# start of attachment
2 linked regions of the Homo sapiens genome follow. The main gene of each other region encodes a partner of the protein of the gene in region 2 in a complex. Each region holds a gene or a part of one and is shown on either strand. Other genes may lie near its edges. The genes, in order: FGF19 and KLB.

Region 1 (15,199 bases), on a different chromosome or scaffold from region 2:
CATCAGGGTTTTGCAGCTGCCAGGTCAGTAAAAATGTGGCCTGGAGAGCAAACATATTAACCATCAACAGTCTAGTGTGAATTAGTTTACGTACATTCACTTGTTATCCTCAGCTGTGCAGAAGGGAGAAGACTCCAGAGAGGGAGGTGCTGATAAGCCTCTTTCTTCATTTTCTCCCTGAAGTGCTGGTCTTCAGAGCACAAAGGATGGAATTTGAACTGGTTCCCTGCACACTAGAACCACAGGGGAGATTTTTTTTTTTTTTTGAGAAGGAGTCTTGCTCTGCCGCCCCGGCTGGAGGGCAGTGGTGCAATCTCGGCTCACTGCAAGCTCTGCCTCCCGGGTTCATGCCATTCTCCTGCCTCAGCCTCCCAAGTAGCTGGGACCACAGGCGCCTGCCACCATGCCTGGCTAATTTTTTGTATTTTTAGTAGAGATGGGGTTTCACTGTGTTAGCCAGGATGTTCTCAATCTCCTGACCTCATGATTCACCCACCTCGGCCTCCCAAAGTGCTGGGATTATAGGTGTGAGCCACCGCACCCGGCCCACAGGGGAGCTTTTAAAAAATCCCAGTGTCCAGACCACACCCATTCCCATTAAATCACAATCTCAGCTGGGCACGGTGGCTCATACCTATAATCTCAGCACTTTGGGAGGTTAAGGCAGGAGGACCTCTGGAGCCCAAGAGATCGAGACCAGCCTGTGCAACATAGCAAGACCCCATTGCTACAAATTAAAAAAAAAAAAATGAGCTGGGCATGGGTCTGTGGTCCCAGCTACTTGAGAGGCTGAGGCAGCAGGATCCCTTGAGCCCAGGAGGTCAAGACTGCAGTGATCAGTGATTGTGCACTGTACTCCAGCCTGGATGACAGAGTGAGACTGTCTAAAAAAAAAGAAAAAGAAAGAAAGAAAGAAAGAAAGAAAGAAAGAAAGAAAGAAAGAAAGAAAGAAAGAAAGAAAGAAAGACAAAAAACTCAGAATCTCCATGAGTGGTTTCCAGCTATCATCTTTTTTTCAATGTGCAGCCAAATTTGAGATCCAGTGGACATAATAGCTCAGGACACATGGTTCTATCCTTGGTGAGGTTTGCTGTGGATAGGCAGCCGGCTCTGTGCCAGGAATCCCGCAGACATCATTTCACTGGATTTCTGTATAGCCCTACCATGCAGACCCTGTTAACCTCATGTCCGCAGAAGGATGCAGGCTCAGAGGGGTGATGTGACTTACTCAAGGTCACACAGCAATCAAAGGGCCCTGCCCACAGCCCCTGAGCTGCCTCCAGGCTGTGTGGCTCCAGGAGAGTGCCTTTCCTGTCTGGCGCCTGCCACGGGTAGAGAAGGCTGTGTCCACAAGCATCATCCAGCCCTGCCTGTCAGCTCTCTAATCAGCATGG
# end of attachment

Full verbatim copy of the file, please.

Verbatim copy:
2 linked regions of the Homo sapiens genome follow. The main gene of each other region encodes a partner of the protein of the gene in region 2 in a complex. Each region holds a gene or a part of one and is shown on either strand. Other genes may lie near its edges. The genes, in order: FGF19 and KLB.

Region 1 (15,199 bases), on a different chromosome or scaffold from region 2:
CATCAGGGTTTTGCAGCTGCCAGGTCAGTAAAAATGTGGCCTGGAGAGCAAACATATTAACCATCAACAGTCTAGTGTGAATTAGTTTACGTACATTCACTTGTTATCCTCAGCTGTGCAGAAGGGAGAAGACTCCAGAGAGGGAGGTGCTGATAAGCCTCTTTCTTCATTTTCTCCCTGAAGTGCTGGTCTTCAGAGCACAAAGGATGGAATTTGAACTGGTTCCCTGCACACTAGAACCACAGGGGAGATTTTTTTTTTTTTTTGAGAAGGAGTCTTGCTCTGCCGCCCCGGCTGGAGGGCAGTGGTGCAATCTCGGCTCACTGCAAGCTCTGCCTCCCGGGTTCATGCCATTCTCCTGCCTCAGCCTCCCAAGTAGCTGGGACCACAGGCGCCTGCCACCATGCCTGGCTAATTTTTTGTATTTTTAGTAGAGATGGGGTTTCACTGTGTTAGCCAGGATGTTCTCAATCTCCTGACCTCATGATTCACCCACCTCGGCCTCCCAAAGTGCTGGGATTATAGGTGTGAGCCACCGCACCCGGCCCACAGGGGAGCTTTTAAAAAATCCCAGTGTCCAGACCACACCCATTCCCATTAAATCACAATCTCAGCTGGGCACGGTGGCTCATACCTATAATCTCAGCACTTTGGGAGGTTAAGGCAGGAGGACCTCTGGAGCCCAAGAGATCGAGACCAGCCTGTGCAACATAGCAAGACCCCATTGCTACAAATTAAAAAAAAAAAAATGAGCTGGGCATGGGTCTGTGGTCCCAGCTACTTGAGAGGCTGAGGCAGCAGGATCCCTTGAGCCCAGGAGGTCAAGACTGCAGTGATCAGTGATTGTGCACTGTACTCCAGCCTGGATGACAGAGTGAGACTGTCTAAAAAAAAAGAAAAAGAAAGAAAGAAAGAAAGAAAGAAAGAAAGAAAGAAAGAAAGAAAGAAAGAAAGAAAGAAAGAAAGACAAAAAACTCAGAATCTCCATGAGTGGTTTCCAGCTATCATCTTTTTTTCAATGTGCAGCCAAATTTGAGATCCAGTGGACATAATAGCTCAGGACACATGGTTCTATCCTTGGTGAGGTTTGCTGTGGATAGGCAGCCGGCTCTGTGCCAGGAATCCCGCAGACATCATTTCACTGGATTTCTGTATAGCCCTACCATGCAGACCCTGTTAACCTCATGTCCGCAGAAGGATGCAGGCTCAGAGGGGTGATGTGACTTACTCAAGGTCACACAGCAATCAAAGGGCCCTGCCCACAGCCCCTGAGCTGCCTCCAGGCTGTGTGGCTCCAGGAGAGTGCCTTTCCTGTCTGGCGCCTGCCACGGGTAGAGAAGGCTGTGTCCACAAGCATCATCCAGCCCTGCCTGTCAGCTCTCTAATCAGCATGG